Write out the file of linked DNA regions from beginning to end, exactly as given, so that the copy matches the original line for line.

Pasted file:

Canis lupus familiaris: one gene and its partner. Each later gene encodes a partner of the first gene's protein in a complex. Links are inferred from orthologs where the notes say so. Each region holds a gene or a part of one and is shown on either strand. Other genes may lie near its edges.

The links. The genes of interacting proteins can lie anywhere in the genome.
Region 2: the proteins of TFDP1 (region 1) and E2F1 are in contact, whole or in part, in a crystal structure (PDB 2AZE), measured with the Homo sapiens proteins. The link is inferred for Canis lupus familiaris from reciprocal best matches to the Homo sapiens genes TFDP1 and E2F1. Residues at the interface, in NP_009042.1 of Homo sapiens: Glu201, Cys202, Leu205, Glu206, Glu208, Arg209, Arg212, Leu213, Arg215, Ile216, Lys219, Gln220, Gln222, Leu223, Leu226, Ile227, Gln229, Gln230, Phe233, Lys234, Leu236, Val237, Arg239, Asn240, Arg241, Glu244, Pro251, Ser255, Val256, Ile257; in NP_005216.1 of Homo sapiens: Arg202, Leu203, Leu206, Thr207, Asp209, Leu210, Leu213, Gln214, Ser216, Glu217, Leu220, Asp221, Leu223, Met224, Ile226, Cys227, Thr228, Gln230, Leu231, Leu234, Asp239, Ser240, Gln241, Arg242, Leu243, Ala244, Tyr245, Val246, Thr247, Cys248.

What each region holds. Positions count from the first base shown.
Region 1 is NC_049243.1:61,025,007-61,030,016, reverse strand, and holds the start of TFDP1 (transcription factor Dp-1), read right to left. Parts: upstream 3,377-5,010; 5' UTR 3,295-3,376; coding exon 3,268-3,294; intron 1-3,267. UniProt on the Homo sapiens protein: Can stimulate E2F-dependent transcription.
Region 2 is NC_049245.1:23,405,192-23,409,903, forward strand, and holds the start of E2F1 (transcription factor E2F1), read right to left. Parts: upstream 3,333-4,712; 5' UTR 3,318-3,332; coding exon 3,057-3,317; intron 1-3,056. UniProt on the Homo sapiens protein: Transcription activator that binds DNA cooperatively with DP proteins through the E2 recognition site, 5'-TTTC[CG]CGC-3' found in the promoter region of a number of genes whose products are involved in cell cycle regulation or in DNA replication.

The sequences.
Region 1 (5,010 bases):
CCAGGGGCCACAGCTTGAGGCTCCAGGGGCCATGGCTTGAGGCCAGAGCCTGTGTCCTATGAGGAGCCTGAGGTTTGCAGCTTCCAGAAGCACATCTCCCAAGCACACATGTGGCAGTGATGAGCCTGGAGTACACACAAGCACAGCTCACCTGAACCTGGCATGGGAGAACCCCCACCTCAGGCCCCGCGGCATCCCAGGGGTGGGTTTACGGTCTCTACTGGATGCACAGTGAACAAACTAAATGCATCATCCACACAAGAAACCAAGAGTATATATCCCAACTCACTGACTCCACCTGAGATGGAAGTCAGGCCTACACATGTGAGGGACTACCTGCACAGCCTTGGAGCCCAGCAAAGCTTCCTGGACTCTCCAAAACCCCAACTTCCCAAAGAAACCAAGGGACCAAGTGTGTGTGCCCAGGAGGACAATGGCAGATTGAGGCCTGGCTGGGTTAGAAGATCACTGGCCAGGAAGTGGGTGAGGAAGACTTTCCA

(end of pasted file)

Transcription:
Canis lupus familiaris: one gene and its partner. Each later gene encodes a partner of the first gene's protein in a complex. Links are inferred from orthologs where the notes say so. Each region holds a gene or a part of one and is shown on either strand. Other genes may lie near its edges.

The links. The genes of interacting proteins can lie anywhere in the genome.
Region 2: the proteins of TFDP1 (region 1) and E2F1 are in contact, whole or in part, in a crystal structure (PDB 2AZE), measured with the Homo sapiens proteins. The link is inferred for Canis lupus familiaris from reciprocal best matches to the Homo sapiens genes TFDP1 and E2F1. Residues at the interface, in NP_009042.1 of Homo sapiens: Glu201, Cys202, Leu205, Glu206, Glu208, Arg209, Arg212, Leu213, Arg215, Ile216, Lys219, Gln220, Gln222, Leu223, Leu226, Ile227, Gln229, Gln230, Phe233, Lys234, Leu236, Val237, Arg239, Asn240, Arg241, Glu244, Pro251, Ser255, Val256, Ile257; in NP_005216.1 of Homo sapiens: Arg202, Leu203, Leu206, Thr207, Asp209, Leu210, Leu213, Gln214, Ser216, Glu217, Leu220, Asp221, Leu223, Met224, Ile226, Cys227, Thr228, Gln230, Leu231, Leu234, Asp239, Ser240, Gln241, Arg242, Leu243, Ala244, Tyr245, Val246, Thr247, Cys248.

What each region holds. Positions count from the first base shown.
Region 1 is NC_049243.1:61,025,007-61,030,016, reverse strand, and holds the start of TFDP1 (transcription factor Dp-1), read right to left. Parts: upstream 3,377-5,010; 5' UTR 3,295-3,376; coding exon 3,268-3,294; intron 1-3,267. UniProt on the Homo sapiens protein: Can stimulate E2F-dependent transcription.
Region 2 is NC_049245.1:23,405,192-23,409,903, forward strand, and holds the start of E2F1 (transcription factor E2F1), read right to left. Parts: upstream 3,333-4,712; 5' UTR 3,318-3,332; coding exon 3,057-3,317; intron 1-3,056. UniProt on the Homo sapiens protein: Transcription activator that binds DNA cooperatively with DP proteins through the E2 recognition site, 5'-TTTC[CG]CGC-3' found in the promoter region of a number of genes whose products are involved in cell cycle regulation or in DNA replication.

The sequences.
Region 1 (5,010 bases):
CCAGGGGCCACAGCTTGAGGCTCCAGGGGCCATGGCTTGAGGCCAGAGCCTGTGTCCTATGAGGAGCCTGAGGTTTGCAGCTTCCAGAAGCACATCTCCCAAGCACACATGTGGCAGTGATGAGCCTGGAGTACACACAAGCACAGCTCACCTGAACCTGGCATGGGAGAACCCCCACCTCAGGCCCCGCGGCATCCCAGGGGTGGGTTTACGGTCTCTACTGGATGCACAGTGAACAAACTAAATGCATCATCCACACAAGAAACCAAGAGTATATATCCCAACTCACTGACTCCACCTGAGATGGAAGTCAGGCCTACACATGTGAGGGACTACCTGCACAGCCTTGGAGCCCAGCAAAGCTTCCTGGACTCTCCAAAACCCCAACTTCCCAAAGAAACCAAGGGACCAAGTGTGTGTGCCCAGGAGGACAATGGCAGATTGAGGCCTGGCTGGGTTAGAAGATCACTGGCCAGGAAGTGGGTGAGGAAGACTTTCCA